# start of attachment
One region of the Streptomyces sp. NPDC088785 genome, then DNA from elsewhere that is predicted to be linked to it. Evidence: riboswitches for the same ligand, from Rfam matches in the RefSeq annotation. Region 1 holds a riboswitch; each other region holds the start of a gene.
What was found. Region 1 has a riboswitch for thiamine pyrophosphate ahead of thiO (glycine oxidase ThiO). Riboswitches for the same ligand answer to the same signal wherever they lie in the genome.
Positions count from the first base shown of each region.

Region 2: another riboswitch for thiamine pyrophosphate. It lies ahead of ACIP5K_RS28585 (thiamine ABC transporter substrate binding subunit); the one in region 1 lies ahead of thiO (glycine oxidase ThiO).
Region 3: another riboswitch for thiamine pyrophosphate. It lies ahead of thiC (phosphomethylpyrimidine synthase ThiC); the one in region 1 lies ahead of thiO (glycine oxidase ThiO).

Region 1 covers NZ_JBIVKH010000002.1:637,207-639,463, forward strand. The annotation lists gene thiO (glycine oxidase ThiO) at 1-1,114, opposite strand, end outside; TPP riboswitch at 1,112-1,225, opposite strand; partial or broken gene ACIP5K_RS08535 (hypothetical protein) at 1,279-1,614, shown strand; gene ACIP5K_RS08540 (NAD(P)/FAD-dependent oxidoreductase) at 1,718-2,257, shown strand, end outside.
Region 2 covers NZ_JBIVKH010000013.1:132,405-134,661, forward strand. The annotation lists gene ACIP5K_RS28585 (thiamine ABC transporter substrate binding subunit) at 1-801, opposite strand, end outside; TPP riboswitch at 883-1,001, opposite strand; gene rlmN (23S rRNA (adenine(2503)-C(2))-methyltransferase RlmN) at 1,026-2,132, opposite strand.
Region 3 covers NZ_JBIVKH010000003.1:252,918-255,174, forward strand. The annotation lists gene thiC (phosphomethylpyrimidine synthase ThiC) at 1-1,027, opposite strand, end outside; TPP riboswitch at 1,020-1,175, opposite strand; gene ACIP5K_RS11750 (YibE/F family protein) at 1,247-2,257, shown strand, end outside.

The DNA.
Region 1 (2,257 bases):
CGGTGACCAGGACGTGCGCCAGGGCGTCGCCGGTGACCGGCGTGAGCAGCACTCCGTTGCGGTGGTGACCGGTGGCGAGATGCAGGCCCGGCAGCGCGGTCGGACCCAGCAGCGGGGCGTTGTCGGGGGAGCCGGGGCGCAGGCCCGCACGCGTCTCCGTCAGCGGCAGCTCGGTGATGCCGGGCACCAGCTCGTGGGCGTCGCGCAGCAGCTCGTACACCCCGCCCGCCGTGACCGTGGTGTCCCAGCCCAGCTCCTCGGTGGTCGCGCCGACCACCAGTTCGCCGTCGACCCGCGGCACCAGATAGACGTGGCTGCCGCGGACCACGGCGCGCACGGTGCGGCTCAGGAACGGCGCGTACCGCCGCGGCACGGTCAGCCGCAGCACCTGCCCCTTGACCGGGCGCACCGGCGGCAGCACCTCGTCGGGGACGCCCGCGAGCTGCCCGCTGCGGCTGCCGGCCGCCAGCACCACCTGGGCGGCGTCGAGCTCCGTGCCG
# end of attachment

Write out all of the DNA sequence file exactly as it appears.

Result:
One region of the Streptomyces sp. NPDC088785 genome, then DNA from elsewhere that is predicted to be linked to it. Evidence: riboswitches for the same ligand, from Rfam matches in the RefSeq annotation. Region 1 holds a riboswitch; each other region holds the start of a gene.
What was found. Region 1 has a riboswitch for thiamine pyrophosphate ahead of thiO (glycine oxidase ThiO). Riboswitches for the same ligand answer to the same signal wherever they lie in the genome.
Positions count from the first base shown of each region.

Region 2: another riboswitch for thiamine pyrophosphate. It lies ahead of ACIP5K_RS28585 (thiamine ABC transporter substrate binding subunit); the one in region 1 lies ahead of thiO (glycine oxidase ThiO).
Region 3: another riboswitch for thiamine pyrophosphate. It lies ahead of thiC (phosphomethylpyrimidine synthase ThiC); the one in region 1 lies ahead of thiO (glycine oxidase ThiO).

Region 1 covers NZ_JBIVKH010000002.1:637,207-639,463, forward strand. The annotation lists gene thiO (glycine oxidase ThiO) at 1-1,114, opposite strand, end outside; TPP riboswitch at 1,112-1,225, opposite strand; partial or broken gene ACIP5K_RS08535 (hypothetical protein) at 1,279-1,614, shown strand; gene ACIP5K_RS08540 (NAD(P)/FAD-dependent oxidoreductase) at 1,718-2,257, shown strand, end outside.
Region 2 covers NZ_JBIVKH010000013.1:132,405-134,661, forward strand. The annotation lists gene ACIP5K_RS28585 (thiamine ABC transporter substrate binding subunit) at 1-801, opposite strand, end outside; TPP riboswitch at 883-1,001, opposite strand; gene rlmN (23S rRNA (adenine(2503)-C(2))-methyltransferase RlmN) at 1,026-2,132, opposite strand.
Region 3 covers NZ_JBIVKH010000003.1:252,918-255,174, forward strand. The annotation lists gene thiC (phosphomethylpyrimidine synthase ThiC) at 1-1,027, opposite strand, end outside; TPP riboswitch at 1,020-1,175, opposite strand; gene ACIP5K_RS11750 (YibE/F family protein) at 1,247-2,257, shown strand, end outside.

The DNA.
Region 1 (2,257 bases):
CGGTGACCAGGACGTGCGCCAGGGCGTCGCCGGTGACCGGCGTGAGCAGCACTCCGTTGCGGTGGTGACCGGTGGCGAGATGCAGGCCCGGCAGCGCGGTCGGACCCAGCAGCGGGGCGTTGTCGGGGGAGCCGGGGCGCAGGCCCGCACGCGTCTCCGTCAGCGGCAGCTCGGTGATGCCGGGCACCAGCTCGTGGGCGTCGCGCAGCAGCTCGTACACCCCGCCCGCCGTGACCGTGGTGTCCCAGCCCAGCTCCTCGGTGGTCGCGCCGACCACCAGTTCGCCGTCGACCCGCGGCACCAGATAGACGTGGCTGCCGCGGACCACGGCGCGCACGGTGCGGCTCAGGAACGGCGCGTACCGCCGCGGCACGGTCAGCCGCAGCACCTGCCCCTTGACCGGGCGCACCGGCGGCAGCACCTCGTCGGGGACGCCCGCGAGCTGCCCGCTGCGGCTGCCGGCCGCCAGCACCACCTGGGCGGCGTCGAGCTCCGTGCCG